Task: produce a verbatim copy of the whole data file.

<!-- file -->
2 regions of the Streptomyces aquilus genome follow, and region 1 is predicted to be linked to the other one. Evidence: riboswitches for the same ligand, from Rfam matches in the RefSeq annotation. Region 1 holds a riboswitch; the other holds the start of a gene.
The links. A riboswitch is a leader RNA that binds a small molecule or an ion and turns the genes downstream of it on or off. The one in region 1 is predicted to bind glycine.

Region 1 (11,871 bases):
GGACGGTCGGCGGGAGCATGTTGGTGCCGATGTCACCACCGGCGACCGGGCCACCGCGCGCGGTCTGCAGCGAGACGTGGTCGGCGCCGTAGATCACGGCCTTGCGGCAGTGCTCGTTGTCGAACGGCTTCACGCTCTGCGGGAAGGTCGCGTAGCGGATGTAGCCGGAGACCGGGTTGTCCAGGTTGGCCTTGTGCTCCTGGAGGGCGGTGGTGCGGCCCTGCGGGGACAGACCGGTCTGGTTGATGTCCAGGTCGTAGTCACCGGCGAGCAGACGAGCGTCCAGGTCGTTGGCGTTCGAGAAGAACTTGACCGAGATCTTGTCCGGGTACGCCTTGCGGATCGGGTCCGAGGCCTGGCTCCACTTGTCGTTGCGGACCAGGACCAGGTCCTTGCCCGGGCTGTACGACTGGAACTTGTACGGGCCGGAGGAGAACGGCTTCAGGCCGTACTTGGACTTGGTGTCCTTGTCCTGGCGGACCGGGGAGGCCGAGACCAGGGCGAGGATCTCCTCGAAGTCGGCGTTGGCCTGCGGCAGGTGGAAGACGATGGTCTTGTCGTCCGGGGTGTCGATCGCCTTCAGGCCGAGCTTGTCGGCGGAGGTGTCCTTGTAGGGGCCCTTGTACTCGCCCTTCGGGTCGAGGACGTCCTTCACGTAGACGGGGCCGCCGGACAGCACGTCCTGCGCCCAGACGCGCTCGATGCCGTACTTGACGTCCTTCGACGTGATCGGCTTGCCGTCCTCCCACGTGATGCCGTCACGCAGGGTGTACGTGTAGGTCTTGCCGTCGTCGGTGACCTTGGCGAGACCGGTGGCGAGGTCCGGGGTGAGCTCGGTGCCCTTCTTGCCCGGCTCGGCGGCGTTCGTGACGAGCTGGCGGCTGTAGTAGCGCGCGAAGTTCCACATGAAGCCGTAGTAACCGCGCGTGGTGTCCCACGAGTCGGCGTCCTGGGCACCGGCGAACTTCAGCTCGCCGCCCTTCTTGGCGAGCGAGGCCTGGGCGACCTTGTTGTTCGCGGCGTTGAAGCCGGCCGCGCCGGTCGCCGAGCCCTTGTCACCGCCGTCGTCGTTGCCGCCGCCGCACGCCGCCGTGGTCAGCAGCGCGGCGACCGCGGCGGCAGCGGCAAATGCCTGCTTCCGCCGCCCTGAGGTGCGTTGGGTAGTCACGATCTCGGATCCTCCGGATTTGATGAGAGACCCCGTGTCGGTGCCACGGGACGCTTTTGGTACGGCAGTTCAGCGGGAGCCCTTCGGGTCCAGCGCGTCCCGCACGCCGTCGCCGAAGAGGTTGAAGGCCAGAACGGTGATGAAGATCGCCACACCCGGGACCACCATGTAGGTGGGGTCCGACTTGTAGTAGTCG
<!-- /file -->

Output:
2 regions of the Streptomyces aquilus genome follow, and region 1 is predicted to be linked to the other one. Evidence: riboswitches for the same ligand, from Rfam matches in the RefSeq annotation. Region 1 holds a riboswitch; the other holds the start of a gene.
The links. A riboswitch is a leader RNA that binds a small molecule or an ion and turns the genes downstream of it on or off. The one in region 1 is predicted to bind glycine.

Region 1 (11,871 bases):
GGACGGTCGGCGGGAGCATGTTGGTGCCGATGTCACCACCGGCGACCGGGCCACCGCGCGCGGTCTGCAGCGAGACGTGGTCGGCGCCGTAGATCACGGCCTTGCGGCAGTGCTCGTTGTCGAACGGCTTCACGCTCTGCGGGAAGGTCGCGTAGCGGATGTAGCCGGAGACCGGGTTGTCCAGGTTGGCCTTGTGCTCCTGGAGGGCGGTGGTGCGGCCCTGCGGGGACAGACCGGTCTGGTTGATGTCCAGGTCGTAGTCACCGGCGAGCAGACGAGCGTCCAGGTCGTTGGCGTTCGAGAAGAACTTGACCGAGATCTTGTCCGGGTACGCCTTGCGGATCGGGTCCGAGGCCTGGCTCCACTTGTCGTTGCGGACCAGGACCAGGTCCTTGCCCGGGCTGTACGACTGGAACTTGTACGGGCCGGAGGAGAACGGCTTCAGGCCGTACTTGGACTTGGTGTCCTTGTCCTGGCGGACCGGGGAGGCCGAGACCAGGGCGAGGATCTCCTCGAAGTCGGCGTTGGCCTGCGGCAGGTGGAAGACGATGGTCTTGTCGTCCGGGGTGTCGATCGCCTTCAGGCCGAGCTTGTCGGCGGAGGTGTCCTTGTAGGGGCCCTTGTACTCGCCCTTCGGGTCGAGGACGTCCTTCACGTAGACGGGGCCGCCGGACAGCACGTCCTGCGCCCAGACGCGCTCGATGCCGTACTTGACGTCCTTCGACGTGATCGGCTTGCCGTCCTCCCACGTGATGCCGTCACGCAGGGTGTACGTGTAGGTCTTGCCGTCGTCGGTGACCTTGGCGAGACCGGTGGCGAGGTCCGGGGTGAGCTCGGTGCCCTTCTTGCCCGGCTCGGCGGCGTTCGTGACGAGCTGGCGGCTGTAGTAGCGCGCGAAGTTCCACATGAAGCCGTAGTAACCGCGCGTGGTGTCCCACGAGTCGGCGTCCTGGGCACCGGCGAACTTCAGCTCGCCGCCCTTCTTGGCGAGCGAGGCCTGGGCGACCTTGTTGTTCGCGGCGTTGAAGCCGGCCGCGCCGGTCGCCGAGCCCTTGTCACCGCCGTCGTCGTTGCCGCCGCCGCACGCCGCCGTGGTCAGCAGCGCGGCGACCGCGGCGGCAGCGGCAAATGCCTGCTTCCGCCGCCCTGAGGTGCGTTGGGTAGTCACGATCTCGGATCCTCCGGATTTGATGAGAGACCCCGTGTCGGTGCCACGGGACGCTTTTGGTACGGCAGTTCAGCGGGAGCCCTTCGGGTCCAGCGCGTCCCGCACGCCGTCGCCGAAGAGGTTGAAGGCCAGAACGGTGATGAAGATCGCCACACCCGGGACCACCATGTAGGTGGGGTCCGACTTGTAGTAGTCG